At last, all the data from the website and all that has been sent via the post has been collated. An enormous thank you to every school, club, family – every single person that has taken part in this year’s Big Schools’ Birdwatch.
The data will now spend a few weeks with our scientists who will analyse it and find out the top ten birds for 2015 – as well as finding the top ten birds for England, Northern Ireland, Scotland and Wales. It will be interesting to see how the fortunes of our birds have changed since last year.
Whilst we’re all waiting for the results to come out, do remember that if you log onto your account for Big Schools’ Birdwatch you obtain access to some data handling software, allowing you to compare your own data for this year to your data from last year, or, if you didn’t take part last year, to compare this year’s data to the UK average for last year: rspb.org.uk/schoolswatch
The results should be out in a few weeks time. I will be posting a summary on the blog when they are released and everyone that took part should receive a letter and a free 'pond-life' poster on the same day.
Until then, consider following us on Twitter @RSPB_Learning for our latest education news.
A little egret, a slightly more unusual species recorded by at least one school during this year's Big Schools' Birdwatch
A report has been published recently by Natural England that reveals how much access the nation’s children have to the natural environment.
Natural England, along with Defra, English Heritage and King’s College London, have worked with MENE - the Monitor of Engagement with the Natural Environment – to survey for the first time the experiences the under 16s have in green spaces.
There are a few findings that stand out as being particularly relevant to the work of the RSPB, especially considering our recent study which revealed that only one fifth of UK children were connected to nature.
The Natural England report lends additional weight to our results. They found that 12% of children ‘rarely visited the natural environment’ – children that, in the past 12 months, stated that they had ‘never’ normally visited any green space. That’s approximately 1.3 million children that say that they didn’t visit a natural area in the past year. If children don’t experience nature, how can they connect with it? Care about it?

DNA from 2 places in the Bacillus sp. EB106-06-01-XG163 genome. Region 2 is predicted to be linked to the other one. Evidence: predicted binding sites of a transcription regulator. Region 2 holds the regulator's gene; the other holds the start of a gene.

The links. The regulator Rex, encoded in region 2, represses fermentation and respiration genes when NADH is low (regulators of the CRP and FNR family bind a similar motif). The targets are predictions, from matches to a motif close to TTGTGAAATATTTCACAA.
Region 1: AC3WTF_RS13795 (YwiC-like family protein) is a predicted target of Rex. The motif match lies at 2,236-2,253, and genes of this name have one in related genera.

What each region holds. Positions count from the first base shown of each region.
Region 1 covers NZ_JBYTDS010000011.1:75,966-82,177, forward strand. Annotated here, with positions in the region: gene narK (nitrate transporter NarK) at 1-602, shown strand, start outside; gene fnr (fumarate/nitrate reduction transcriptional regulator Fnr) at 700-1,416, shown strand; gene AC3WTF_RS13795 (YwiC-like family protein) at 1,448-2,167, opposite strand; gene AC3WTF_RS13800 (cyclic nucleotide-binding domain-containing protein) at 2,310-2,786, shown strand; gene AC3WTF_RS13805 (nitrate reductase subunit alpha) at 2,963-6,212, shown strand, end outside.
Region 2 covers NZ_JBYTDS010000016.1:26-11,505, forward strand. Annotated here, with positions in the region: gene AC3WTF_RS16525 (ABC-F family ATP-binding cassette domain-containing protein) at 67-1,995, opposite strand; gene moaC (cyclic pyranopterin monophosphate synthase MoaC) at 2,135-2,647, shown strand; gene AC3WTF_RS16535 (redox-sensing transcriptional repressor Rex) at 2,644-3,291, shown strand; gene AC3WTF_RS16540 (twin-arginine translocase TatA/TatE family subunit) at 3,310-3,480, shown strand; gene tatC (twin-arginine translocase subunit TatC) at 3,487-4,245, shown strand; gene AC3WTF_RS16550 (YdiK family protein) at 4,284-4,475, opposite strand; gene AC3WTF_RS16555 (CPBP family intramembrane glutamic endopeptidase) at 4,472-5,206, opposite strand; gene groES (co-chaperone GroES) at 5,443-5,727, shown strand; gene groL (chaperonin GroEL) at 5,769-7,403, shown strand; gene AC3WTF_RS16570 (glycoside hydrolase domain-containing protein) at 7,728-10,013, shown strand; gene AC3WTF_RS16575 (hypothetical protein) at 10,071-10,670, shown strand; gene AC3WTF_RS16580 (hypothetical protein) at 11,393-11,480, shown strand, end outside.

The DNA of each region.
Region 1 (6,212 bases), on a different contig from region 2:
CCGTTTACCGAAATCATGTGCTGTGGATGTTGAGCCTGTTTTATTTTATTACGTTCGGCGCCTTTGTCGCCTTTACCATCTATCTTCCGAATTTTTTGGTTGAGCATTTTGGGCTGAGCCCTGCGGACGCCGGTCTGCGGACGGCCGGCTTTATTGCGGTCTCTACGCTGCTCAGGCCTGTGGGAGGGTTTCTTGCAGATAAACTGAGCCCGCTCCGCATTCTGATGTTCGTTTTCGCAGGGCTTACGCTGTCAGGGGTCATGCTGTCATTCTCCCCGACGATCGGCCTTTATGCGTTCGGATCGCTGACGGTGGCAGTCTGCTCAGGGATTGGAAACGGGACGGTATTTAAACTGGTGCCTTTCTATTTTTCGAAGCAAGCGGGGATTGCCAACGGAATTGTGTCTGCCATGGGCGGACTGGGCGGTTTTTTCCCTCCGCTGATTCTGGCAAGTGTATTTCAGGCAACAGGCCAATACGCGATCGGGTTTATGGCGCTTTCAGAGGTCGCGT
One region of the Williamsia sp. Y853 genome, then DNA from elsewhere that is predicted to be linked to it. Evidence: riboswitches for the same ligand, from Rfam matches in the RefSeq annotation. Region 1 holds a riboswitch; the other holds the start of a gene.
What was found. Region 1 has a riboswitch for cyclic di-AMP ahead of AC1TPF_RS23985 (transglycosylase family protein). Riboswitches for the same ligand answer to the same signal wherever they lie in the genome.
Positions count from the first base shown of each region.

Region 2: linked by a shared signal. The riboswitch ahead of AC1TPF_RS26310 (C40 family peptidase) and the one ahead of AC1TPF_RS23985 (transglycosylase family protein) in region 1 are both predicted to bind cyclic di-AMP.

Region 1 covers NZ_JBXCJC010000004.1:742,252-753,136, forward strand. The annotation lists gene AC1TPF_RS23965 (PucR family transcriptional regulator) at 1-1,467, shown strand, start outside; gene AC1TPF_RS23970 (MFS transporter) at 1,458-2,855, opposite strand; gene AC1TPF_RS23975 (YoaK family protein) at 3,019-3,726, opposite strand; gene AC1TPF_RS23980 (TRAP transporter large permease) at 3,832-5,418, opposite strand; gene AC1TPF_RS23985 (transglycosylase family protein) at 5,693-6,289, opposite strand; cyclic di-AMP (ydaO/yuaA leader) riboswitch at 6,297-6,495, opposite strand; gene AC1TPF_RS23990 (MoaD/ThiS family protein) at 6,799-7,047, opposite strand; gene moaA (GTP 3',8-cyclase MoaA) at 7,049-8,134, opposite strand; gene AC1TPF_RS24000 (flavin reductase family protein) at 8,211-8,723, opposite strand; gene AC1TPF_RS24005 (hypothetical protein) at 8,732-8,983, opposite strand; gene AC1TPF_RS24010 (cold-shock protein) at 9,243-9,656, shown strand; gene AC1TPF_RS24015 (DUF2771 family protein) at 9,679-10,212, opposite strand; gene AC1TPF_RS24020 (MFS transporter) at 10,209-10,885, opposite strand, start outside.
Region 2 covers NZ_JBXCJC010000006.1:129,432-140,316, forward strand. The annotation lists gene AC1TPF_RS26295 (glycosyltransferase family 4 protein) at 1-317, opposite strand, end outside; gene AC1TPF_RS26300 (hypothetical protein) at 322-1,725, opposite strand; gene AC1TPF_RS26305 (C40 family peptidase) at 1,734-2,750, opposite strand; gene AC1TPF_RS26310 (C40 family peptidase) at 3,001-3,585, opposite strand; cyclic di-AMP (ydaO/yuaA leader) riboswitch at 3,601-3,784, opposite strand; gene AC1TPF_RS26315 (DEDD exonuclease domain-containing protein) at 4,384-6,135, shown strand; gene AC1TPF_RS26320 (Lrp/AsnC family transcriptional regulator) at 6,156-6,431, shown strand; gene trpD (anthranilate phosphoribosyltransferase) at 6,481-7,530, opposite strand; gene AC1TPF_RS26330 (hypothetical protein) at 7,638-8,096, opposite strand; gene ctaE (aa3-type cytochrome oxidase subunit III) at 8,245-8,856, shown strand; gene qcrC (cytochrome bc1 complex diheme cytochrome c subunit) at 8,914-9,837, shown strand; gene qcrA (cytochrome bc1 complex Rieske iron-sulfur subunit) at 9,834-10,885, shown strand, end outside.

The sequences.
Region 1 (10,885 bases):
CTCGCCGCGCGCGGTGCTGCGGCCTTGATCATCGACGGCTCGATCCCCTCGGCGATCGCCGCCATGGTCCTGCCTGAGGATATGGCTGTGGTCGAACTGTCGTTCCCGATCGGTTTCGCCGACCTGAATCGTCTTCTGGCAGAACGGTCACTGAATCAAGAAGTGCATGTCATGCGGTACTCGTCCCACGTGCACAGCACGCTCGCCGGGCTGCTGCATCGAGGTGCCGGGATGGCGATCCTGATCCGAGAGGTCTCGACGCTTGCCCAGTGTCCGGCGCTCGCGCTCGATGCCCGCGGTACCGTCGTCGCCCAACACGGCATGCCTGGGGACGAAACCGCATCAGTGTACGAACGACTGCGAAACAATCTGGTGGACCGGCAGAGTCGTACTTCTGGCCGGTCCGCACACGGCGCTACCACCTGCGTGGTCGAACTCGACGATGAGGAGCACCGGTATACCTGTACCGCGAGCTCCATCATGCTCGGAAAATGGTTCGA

The report also highlighted the importance of local ‘managed’ green spaces to children, with, in an average month, 47% of all UK children visiting a local urban park. That’s approximately 4.8 million children that utilise local green spaces.
Additionally, the report discovered a strong, but not particularly unexpected, association between the frequency of visits taken by the adults to the natural environment and children living in the same household. In households where adults frequently visited the natural environment (i.e. at least once a week), 80% of children were also frequent visitors. By contrast, in households where adults rarely (or never) visited the natural environment the proportion of children frequently visiting the natural environment was 39%. This result doesn’t seem particularly suprising when you consider the massive decline in children being allowed the freedom to explore and play outside without adult supervision. Less than 10% of children today play in natural spaces, compared to 40% of people forty years ago.
It’s not all doom and gloom though. The RSPB and the Wildlife Trusts are calling for legislation to ensure all people can access local natural spaces and learn to care for nature, as part of a Nature and Wellbeing Bill. You can help us and join in by emailing your MP today. You can also join the conversation on Twitter using the hashtag #actfornature
The children at The Coach House Day Nursery Forest School took part in the RSPB's Big Schools' Birdwatch. Leading up to the survey the Forest School leaders talked to the children about counting the birds. They made bird feeders to encourage as many types of birds as they could in the weeks leading up to the bird count. The group of children went out into the Forest.
First they listened to see if they could hear the bird calls and they followed the sounds. The children were given a sheet with pictures of the birds and they then had to count and mark down each time they saw one of the birds shown on the sheet. The children crept up behind the trees and bushes in an attempt not to scare the birds away, trying to be as quiet as they could.
The Coach House Forest School will send their results off to the RSPB to be included in their count.
2 Wood pigeons
5 Blue tits